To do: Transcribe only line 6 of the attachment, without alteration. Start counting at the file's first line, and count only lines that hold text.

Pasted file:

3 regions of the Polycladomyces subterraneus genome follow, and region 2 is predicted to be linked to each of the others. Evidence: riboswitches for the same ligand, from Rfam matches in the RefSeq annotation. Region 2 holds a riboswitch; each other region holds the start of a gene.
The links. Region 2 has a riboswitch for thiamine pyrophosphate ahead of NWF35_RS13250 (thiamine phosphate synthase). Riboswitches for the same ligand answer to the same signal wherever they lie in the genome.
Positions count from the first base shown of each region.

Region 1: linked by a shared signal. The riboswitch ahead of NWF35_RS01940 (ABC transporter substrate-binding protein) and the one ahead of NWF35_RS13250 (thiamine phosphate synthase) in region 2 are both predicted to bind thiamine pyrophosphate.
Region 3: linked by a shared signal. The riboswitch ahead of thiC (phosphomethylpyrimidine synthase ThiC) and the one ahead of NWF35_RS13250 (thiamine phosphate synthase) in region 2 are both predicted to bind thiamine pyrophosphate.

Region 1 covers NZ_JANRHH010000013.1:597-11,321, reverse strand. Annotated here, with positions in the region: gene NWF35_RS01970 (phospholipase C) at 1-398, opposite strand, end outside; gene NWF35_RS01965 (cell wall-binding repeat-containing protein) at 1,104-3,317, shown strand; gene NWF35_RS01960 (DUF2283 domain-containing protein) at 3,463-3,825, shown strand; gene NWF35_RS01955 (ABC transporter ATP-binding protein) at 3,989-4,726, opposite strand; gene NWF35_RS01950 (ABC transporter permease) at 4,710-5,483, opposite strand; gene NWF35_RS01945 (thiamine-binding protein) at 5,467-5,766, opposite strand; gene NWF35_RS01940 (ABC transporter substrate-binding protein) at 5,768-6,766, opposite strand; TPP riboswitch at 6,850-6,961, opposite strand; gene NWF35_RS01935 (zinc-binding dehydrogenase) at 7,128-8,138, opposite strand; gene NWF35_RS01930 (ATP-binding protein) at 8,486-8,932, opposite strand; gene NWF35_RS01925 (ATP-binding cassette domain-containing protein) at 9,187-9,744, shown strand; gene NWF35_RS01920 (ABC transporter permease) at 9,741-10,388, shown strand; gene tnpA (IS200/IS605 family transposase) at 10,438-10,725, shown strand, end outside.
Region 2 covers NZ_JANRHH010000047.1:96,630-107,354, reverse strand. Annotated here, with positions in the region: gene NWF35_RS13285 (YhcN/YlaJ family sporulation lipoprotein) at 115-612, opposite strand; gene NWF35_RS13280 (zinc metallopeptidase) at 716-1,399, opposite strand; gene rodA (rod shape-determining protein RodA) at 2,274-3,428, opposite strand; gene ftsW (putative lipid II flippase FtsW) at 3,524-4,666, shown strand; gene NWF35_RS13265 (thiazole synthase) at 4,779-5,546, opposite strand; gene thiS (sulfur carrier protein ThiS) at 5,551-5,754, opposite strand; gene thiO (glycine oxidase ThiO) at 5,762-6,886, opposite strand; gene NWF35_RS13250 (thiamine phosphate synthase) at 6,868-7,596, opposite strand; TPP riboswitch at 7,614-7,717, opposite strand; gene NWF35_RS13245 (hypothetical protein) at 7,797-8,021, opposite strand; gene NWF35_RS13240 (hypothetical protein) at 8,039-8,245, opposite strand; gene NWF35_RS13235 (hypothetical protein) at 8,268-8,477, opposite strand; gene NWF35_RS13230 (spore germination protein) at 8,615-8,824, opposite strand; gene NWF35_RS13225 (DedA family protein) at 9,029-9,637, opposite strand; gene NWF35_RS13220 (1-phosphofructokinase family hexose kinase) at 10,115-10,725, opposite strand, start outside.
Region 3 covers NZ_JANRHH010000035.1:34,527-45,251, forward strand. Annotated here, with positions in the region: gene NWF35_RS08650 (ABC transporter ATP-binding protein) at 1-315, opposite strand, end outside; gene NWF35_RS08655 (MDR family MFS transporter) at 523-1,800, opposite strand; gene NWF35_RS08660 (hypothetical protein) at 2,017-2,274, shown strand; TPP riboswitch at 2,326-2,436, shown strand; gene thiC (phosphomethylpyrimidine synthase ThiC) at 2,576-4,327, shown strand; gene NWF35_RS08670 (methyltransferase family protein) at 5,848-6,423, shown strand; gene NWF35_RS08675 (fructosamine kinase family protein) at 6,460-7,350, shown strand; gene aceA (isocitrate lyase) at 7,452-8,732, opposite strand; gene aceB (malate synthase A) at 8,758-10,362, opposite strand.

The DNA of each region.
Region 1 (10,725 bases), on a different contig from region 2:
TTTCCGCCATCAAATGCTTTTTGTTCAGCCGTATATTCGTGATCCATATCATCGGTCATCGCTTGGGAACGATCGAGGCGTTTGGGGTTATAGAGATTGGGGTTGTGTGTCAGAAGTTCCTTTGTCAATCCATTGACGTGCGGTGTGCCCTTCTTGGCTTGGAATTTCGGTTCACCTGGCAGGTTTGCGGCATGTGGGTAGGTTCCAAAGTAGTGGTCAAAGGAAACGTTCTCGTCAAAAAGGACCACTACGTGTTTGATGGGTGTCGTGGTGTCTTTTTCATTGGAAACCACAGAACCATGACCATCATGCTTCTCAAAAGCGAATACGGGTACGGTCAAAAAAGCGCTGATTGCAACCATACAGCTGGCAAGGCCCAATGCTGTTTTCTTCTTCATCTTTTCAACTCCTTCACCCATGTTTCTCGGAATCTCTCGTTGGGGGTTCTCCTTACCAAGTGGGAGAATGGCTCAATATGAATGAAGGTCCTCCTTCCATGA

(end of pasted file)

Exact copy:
Region 1 covers NZ_JANRHH010000013.1:597-11,321, reverse strand. Annotated here, with positions in the region: gene NWF35_RS01970 (phospholipase C) at 1-398, opposite strand, end outside; gene NWF35_RS01965 (cell wall-binding repeat-containing protein) at 1,104-3,317, shown strand; gene NWF35_RS01960 (DUF2283 domain-containing protein) at 3,463-3,825, shown strand; gene NWF35_RS01955 (ABC transporter ATP-binding protein) at 3,989-4,726, opposite strand; gene NWF35_RS01950 (ABC transporter permease) at 4,710-5,483, opposite strand; gene NWF35_RS01945 (thiamine-binding protein) at 5,467-5,766, opposite strand; gene NWF35_RS01940 (ABC transporter substrate-binding protein) at 5,768-6,766, opposite strand; TPP riboswitch at 6,850-6,961, opposite strand; gene NWF35_RS01935 (zinc-binding dehydrogenase) at 7,128-8,138, opposite strand; gene NWF35_RS01930 (ATP-binding protein) at 8,486-8,932, opposite strand; gene NWF35_RS01925 (ATP-binding cassette domain-containing protein) at 9,187-9,744, shown strand; gene NWF35_RS01920 (ABC transporter permease) at 9,741-10,388, shown strand; gene tnpA (IS200/IS605 family transposase) at 10,438-10,725, shown strand, end outside.